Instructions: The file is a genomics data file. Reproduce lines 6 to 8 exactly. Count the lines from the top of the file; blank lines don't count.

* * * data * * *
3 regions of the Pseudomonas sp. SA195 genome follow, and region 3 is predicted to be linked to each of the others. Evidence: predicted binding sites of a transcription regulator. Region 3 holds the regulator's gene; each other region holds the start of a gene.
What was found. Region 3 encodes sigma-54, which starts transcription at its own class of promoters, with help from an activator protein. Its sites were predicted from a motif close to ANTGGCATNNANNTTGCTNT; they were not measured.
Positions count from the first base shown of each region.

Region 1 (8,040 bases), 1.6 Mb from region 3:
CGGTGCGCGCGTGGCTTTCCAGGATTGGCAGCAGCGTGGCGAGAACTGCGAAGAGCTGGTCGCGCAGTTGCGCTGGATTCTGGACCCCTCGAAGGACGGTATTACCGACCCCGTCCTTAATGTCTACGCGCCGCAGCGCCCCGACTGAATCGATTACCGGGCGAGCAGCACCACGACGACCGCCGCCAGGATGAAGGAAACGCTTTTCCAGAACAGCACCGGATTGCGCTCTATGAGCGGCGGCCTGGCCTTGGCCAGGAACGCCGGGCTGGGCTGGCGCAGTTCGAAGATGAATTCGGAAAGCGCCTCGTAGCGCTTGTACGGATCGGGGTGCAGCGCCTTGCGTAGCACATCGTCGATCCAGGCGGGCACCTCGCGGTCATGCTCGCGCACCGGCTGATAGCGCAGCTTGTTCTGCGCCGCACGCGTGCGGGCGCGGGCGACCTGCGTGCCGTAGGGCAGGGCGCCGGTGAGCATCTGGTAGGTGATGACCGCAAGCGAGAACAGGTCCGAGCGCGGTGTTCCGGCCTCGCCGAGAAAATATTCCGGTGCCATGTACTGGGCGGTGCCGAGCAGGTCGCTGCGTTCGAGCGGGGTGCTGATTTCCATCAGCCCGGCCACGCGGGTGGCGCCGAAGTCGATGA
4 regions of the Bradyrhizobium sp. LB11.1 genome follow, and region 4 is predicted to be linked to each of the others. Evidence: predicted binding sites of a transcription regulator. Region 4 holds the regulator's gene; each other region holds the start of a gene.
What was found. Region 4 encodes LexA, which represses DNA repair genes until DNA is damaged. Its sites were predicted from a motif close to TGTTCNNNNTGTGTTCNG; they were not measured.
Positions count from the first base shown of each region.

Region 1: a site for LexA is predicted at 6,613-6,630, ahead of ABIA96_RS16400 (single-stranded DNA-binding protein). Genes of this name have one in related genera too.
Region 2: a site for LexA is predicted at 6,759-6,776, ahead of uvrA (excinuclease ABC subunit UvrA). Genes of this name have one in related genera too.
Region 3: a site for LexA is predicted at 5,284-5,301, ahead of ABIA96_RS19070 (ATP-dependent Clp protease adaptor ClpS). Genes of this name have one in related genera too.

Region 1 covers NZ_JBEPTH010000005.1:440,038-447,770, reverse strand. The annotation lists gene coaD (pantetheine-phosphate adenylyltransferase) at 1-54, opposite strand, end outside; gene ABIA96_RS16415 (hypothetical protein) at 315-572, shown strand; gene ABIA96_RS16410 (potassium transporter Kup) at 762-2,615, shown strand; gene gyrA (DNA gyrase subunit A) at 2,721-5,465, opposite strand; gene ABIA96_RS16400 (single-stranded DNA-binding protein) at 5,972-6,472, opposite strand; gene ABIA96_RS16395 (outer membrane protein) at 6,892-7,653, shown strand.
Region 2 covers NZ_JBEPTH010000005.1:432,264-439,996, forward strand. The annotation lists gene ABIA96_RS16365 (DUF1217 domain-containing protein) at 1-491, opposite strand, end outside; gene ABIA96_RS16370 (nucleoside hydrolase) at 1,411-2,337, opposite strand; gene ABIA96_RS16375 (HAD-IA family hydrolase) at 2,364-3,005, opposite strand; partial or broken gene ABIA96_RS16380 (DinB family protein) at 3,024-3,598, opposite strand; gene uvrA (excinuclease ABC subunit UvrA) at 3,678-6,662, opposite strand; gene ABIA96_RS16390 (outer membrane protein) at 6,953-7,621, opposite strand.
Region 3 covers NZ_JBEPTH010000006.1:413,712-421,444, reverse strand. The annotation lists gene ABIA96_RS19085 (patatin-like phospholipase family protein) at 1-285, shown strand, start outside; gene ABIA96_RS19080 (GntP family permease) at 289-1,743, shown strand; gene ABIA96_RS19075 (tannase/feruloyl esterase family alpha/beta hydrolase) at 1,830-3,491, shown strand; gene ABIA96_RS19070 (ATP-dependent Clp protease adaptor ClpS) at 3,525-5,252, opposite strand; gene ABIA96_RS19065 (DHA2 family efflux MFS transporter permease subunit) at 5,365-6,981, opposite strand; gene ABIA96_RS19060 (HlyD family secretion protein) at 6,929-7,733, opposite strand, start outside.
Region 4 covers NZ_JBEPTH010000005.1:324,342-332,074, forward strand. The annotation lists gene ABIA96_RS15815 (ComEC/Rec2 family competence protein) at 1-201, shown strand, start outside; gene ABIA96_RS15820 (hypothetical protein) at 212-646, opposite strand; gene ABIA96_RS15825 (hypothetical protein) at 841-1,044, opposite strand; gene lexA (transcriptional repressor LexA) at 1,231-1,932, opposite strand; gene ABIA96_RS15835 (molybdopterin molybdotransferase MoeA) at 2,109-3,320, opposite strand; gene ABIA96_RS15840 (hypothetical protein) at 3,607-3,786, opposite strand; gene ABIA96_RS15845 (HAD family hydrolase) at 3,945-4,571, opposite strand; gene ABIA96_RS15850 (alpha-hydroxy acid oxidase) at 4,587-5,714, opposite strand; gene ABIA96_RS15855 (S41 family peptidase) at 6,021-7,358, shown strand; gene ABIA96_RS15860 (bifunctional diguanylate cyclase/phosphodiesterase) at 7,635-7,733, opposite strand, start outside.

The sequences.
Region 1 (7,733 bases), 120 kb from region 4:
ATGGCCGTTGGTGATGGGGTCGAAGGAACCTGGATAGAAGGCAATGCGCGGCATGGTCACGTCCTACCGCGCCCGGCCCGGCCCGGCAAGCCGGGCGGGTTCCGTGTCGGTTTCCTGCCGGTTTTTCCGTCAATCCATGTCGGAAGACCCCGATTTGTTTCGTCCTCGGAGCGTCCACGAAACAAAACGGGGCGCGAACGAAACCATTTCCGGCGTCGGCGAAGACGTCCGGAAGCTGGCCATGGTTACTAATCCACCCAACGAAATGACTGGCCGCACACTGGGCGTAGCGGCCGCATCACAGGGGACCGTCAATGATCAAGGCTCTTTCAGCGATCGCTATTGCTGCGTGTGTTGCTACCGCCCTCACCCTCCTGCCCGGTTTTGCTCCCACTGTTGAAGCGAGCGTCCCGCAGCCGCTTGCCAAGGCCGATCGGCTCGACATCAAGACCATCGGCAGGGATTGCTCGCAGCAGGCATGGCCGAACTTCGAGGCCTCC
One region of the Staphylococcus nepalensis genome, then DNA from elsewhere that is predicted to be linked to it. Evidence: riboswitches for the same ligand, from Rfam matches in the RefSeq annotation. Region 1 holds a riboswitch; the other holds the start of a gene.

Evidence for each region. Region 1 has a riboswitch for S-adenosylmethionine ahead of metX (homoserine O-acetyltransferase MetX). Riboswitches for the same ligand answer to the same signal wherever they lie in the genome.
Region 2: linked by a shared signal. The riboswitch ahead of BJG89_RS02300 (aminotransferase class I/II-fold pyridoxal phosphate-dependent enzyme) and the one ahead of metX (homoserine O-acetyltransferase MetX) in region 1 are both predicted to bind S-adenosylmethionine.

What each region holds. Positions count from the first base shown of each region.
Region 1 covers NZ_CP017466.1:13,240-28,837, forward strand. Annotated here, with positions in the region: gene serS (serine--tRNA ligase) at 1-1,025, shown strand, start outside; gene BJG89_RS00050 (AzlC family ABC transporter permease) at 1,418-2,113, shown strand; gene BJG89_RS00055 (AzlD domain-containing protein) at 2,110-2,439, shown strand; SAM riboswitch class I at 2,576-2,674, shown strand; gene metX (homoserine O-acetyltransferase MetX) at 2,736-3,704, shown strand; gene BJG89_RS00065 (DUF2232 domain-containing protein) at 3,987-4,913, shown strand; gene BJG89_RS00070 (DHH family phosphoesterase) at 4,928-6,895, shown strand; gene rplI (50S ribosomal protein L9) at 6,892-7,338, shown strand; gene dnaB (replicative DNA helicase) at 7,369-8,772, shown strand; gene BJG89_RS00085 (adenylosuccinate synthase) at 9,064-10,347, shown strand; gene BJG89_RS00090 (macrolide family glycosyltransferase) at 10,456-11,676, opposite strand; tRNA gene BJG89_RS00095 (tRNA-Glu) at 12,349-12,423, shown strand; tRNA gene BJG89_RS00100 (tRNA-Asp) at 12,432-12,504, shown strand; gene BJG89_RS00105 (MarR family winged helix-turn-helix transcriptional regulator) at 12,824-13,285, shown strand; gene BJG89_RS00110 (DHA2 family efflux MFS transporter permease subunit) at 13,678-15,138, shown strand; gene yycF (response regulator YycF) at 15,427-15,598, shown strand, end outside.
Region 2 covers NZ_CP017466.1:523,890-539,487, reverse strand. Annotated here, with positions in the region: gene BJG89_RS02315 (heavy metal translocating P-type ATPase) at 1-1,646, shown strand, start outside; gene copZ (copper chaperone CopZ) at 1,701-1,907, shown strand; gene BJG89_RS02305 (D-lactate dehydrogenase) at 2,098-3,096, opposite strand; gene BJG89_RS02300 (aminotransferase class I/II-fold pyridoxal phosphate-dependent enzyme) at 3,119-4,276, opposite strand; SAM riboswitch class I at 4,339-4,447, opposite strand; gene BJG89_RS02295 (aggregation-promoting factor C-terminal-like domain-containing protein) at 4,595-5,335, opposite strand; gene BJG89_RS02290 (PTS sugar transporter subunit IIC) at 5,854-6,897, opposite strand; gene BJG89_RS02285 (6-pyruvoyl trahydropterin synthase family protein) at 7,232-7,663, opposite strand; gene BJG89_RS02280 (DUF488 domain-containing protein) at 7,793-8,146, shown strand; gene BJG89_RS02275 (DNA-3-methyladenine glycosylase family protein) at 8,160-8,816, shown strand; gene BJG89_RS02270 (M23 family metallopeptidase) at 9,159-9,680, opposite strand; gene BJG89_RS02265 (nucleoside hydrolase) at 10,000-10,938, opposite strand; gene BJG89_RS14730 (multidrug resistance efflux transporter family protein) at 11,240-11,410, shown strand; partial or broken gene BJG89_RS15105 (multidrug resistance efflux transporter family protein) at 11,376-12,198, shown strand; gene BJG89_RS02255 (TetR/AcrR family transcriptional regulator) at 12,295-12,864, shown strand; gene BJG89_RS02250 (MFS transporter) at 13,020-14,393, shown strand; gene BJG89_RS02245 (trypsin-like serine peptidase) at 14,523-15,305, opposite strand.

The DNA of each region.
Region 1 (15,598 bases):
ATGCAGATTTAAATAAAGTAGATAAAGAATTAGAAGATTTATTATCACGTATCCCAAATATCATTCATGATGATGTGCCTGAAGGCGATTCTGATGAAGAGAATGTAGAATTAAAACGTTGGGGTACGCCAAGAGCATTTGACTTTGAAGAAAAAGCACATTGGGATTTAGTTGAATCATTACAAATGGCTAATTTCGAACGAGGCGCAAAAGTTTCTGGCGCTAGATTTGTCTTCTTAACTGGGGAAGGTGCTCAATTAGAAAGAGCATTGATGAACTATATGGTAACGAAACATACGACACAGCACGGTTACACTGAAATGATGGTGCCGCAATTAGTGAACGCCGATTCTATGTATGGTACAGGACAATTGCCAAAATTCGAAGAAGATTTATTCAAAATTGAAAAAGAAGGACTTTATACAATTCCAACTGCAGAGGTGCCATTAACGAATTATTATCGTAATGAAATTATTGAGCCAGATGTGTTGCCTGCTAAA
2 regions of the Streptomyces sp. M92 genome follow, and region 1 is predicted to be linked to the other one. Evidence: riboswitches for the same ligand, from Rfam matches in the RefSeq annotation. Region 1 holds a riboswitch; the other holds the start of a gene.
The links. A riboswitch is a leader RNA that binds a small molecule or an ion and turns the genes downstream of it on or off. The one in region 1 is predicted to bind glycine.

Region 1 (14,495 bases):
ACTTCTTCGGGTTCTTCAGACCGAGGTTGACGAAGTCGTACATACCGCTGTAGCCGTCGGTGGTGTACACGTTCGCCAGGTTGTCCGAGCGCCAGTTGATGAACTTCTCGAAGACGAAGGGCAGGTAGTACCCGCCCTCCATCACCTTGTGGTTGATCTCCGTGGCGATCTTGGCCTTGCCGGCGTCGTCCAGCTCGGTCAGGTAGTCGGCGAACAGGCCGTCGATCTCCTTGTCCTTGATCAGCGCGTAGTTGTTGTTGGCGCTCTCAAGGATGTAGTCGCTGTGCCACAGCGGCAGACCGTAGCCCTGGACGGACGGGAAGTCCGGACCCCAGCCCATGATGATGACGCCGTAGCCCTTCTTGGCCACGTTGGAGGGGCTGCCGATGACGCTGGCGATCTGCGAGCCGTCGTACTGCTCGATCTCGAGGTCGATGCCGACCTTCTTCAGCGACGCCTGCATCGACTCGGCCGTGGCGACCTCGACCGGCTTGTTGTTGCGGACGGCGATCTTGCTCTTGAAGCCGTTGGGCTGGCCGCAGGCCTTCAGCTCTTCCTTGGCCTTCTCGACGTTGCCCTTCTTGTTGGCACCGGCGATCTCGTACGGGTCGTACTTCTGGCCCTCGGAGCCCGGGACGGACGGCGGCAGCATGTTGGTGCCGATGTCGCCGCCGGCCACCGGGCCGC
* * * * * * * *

4 regions of the Bradyrhizobium sp. LB11.1 genome follow, and region 4 is predicted to be linked to each of the others. Evidence: predicted binding sites of a transcription regulator. Region 4 holds the regulator's gene; each other region holds the start of a gene.
What was found. Region 4 encodes LexA, which represses DNA repair genes until DNA is damaged. Its sites were predicted from a motif close to TGTTCNNNNTGTGTTCNG; they were not measured.
Positions count from the first base shown of each region.